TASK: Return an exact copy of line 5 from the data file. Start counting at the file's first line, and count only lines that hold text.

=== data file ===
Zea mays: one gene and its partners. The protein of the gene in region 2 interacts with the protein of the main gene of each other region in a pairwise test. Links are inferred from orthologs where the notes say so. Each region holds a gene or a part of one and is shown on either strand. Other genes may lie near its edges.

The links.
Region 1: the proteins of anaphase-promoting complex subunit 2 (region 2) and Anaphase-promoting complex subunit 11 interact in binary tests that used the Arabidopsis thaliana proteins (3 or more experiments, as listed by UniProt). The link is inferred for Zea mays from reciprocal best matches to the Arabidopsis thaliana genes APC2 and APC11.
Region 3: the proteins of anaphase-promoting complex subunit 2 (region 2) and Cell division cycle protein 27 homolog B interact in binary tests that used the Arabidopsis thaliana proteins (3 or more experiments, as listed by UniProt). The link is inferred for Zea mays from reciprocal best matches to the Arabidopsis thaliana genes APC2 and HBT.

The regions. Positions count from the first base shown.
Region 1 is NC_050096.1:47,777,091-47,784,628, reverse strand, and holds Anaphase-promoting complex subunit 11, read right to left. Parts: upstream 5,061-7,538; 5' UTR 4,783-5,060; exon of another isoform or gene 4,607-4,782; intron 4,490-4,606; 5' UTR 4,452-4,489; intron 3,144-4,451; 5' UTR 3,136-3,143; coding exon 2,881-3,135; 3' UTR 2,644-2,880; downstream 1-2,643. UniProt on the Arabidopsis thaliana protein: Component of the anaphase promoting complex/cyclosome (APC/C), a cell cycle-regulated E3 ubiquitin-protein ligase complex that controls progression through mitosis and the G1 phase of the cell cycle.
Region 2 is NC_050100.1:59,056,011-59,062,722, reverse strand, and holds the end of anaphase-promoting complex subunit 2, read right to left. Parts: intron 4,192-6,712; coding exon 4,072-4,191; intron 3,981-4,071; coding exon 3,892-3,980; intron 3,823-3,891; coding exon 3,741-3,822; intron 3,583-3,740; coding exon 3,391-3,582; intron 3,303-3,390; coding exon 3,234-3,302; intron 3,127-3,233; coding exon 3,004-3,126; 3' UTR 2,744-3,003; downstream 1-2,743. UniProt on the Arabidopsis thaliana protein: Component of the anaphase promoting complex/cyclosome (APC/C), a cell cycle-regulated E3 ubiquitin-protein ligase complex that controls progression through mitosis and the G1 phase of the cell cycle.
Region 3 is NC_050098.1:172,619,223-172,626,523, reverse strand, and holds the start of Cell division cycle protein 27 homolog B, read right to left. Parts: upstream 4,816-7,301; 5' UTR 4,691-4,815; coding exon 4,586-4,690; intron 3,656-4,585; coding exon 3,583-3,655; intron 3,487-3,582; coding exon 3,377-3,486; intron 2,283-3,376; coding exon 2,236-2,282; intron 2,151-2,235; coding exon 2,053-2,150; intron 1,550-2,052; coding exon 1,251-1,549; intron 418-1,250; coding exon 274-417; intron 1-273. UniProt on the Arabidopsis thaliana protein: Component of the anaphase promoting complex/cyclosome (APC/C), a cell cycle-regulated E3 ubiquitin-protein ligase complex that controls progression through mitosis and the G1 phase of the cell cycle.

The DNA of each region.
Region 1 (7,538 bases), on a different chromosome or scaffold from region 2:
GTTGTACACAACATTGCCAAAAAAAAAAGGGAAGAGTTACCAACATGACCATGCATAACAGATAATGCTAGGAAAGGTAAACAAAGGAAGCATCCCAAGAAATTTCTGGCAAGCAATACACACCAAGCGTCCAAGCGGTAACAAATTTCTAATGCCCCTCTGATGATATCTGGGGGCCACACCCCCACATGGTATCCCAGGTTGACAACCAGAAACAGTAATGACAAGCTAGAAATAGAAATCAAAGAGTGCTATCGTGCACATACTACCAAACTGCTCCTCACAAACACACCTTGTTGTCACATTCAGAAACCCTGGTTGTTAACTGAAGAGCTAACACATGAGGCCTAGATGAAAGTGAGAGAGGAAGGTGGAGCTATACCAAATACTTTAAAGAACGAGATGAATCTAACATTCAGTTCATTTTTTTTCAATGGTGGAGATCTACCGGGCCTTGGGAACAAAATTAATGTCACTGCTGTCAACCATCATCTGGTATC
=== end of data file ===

The regions. Positions count from the first base shown.